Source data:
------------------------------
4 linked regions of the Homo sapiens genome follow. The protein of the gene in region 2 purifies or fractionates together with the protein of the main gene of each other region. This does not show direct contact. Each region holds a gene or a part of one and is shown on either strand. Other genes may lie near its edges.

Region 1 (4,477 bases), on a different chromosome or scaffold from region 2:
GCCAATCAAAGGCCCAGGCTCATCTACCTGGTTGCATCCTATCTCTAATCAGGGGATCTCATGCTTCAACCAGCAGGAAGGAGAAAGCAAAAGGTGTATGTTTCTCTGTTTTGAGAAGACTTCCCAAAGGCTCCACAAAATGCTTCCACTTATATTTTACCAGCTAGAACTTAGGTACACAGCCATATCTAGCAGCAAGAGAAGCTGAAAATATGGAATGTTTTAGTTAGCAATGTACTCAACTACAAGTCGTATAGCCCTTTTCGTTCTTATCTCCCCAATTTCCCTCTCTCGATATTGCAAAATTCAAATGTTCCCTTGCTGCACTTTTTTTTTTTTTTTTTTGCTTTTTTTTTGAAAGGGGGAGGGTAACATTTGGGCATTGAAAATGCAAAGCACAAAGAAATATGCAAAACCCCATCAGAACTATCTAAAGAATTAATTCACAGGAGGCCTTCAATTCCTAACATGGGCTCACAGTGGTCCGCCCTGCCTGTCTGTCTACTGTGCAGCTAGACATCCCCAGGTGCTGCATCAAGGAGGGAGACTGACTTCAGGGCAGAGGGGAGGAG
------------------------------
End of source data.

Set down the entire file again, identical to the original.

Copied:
4 linked regions of the Homo sapiens genome follow. The protein of the gene in region 2 purifies or fractionates together with the protein of the main gene of each other region. This does not show direct contact. Each region holds a gene or a part of one and is shown on either strand. Other genes may lie near its edges.

Region 1 (4,477 bases), on a different chromosome or scaffold from region 2:
GCCAATCAAAGGCCCAGGCTCATCTACCTGGTTGCATCCTATCTCTAATCAGGGGATCTCATGCTTCAACCAGCAGGAAGGAGAAAGCAAAAGGTGTATGTTTCTCTGTTTTGAGAAGACTTCCCAAAGGCTCCACAAAATGCTTCCACTTATATTTTACCAGCTAGAACTTAGGTACACAGCCATATCTAGCAGCAAGAGAAGCTGAAAATATGGAATGTTTTAGTTAGCAATGTACTCAACTACAAGTCGTATAGCCCTTTTCGTTCTTATCTCCCCAATTTCCCTCTCTCGATATTGCAAAATTCAAATGTTCCCTTGCTGCACTTTTTTTTTTTTTTTTTTGCTTTTTTTTTGAAAGGGGGAGGGTAACATTTGGGCATTGAAAATGCAAAGCACAAAGAAATATGCAAAACCCCATCAGAACTATCTAAAGAATTAATTCACAGGAGGCCTTCAATTCCTAACATGGGCTCACAGTGGTCCGCCCTGCCTGTCTGTCTACTGTGCAGCTAGACATCCCCAGGTGCTGCATCAAGGAGGGAGACTGACTTCAGGGCAGAGGGGAGGAG